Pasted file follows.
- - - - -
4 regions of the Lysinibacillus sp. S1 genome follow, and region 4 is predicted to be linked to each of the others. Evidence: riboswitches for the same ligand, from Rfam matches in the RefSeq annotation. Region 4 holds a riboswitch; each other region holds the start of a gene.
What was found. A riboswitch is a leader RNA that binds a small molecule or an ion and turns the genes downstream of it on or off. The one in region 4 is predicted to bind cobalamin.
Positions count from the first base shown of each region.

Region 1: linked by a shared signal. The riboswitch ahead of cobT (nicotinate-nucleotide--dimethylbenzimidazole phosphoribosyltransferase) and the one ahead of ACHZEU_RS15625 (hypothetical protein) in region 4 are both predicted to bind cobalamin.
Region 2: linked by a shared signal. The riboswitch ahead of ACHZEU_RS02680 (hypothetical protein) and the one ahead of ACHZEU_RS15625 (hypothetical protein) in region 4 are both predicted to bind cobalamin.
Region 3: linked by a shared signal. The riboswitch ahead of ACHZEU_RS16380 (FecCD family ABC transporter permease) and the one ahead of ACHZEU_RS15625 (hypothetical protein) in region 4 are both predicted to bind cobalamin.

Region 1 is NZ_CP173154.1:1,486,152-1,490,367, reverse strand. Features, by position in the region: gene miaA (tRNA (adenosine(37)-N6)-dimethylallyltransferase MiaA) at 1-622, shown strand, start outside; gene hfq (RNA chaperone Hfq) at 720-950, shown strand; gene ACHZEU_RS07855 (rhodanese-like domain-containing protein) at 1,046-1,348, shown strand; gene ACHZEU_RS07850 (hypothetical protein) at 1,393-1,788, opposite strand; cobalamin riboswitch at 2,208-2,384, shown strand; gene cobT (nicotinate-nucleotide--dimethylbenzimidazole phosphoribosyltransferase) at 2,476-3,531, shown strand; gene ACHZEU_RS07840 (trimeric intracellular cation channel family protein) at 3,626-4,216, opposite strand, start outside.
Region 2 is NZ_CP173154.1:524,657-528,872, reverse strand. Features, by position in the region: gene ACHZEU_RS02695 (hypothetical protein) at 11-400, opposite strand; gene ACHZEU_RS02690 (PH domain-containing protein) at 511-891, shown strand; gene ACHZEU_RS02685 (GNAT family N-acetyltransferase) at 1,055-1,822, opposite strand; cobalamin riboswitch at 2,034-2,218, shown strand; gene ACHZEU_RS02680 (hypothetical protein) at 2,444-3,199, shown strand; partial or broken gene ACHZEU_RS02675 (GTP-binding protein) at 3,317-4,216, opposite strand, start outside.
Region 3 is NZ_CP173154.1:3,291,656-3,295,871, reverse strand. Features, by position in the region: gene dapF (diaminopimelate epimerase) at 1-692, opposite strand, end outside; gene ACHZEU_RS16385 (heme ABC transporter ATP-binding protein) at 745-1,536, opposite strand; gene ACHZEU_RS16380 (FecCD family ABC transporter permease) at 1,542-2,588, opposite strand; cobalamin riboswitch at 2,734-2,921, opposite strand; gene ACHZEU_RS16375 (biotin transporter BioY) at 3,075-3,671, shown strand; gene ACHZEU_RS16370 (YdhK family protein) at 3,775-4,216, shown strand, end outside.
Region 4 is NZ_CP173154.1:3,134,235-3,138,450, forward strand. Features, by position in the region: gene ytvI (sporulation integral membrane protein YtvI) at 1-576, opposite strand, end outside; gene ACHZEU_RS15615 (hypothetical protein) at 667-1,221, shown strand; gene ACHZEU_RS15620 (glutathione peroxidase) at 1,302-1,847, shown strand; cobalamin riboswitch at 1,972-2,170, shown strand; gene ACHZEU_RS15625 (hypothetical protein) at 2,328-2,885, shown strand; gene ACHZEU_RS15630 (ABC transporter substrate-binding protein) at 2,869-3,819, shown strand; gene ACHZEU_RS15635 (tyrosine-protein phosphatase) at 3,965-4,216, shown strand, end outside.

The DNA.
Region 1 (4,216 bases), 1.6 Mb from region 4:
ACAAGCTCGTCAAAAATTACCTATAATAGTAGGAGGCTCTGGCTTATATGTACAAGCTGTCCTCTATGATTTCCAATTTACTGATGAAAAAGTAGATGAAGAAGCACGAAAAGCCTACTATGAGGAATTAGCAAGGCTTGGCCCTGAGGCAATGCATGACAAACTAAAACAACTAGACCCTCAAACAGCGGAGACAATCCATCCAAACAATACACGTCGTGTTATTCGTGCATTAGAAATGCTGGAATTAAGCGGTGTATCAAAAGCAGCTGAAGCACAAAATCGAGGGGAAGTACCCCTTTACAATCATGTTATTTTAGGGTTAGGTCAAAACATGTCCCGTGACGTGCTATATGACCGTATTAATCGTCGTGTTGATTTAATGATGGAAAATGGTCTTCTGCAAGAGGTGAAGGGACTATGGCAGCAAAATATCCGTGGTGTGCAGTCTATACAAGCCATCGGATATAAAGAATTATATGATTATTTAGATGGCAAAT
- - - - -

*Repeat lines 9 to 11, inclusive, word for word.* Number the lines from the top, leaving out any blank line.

Region 3 is NZ_CP173154.1:3,291,656-3,295,871, reverse strand. Features, by position in the region: gene dapF (diaminopimelate epimerase) at 1-692, opposite strand, end outside; gene ACHZEU_RS16385 (heme ABC transporter ATP-binding protein) at 745-1,536, opposite strand; gene ACHZEU_RS16380 (FecCD family ABC transporter permease) at 1,542-2,588, opposite strand; cobalamin riboswitch at 2,734-2,921, opposite strand; gene ACHZEU_RS16375 (biotin transporter BioY) at 3,075-3,671, shown strand; gene ACHZEU_RS16370 (YdhK family protein) at 3,775-4,216, shown strand, end outside.
Region 4 is NZ_CP173154.1:3,134,235-3,138,450, forward strand. Features, by position in the region: gene ytvI (sporulation integral membrane protein YtvI) at 1-576, opposite strand, end outside; gene ACHZEU_RS15615 (hypothetical protein) at 667-1,221, shown strand; gene ACHZEU_RS15620 (glutathione peroxidase) at 1,302-1,847, shown strand; cobalamin riboswitch at 1,972-2,170, shown strand; gene ACHZEU_RS15625 (hypothetical protein) at 2,328-2,885, shown strand; gene ACHZEU_RS15630 (ABC transporter substrate-binding protein) at 2,869-3,819, shown strand; gene ACHZEU_RS15635 (tyrosine-protein phosphatase) at 3,965-4,216, shown strand, end outside.

The DNA.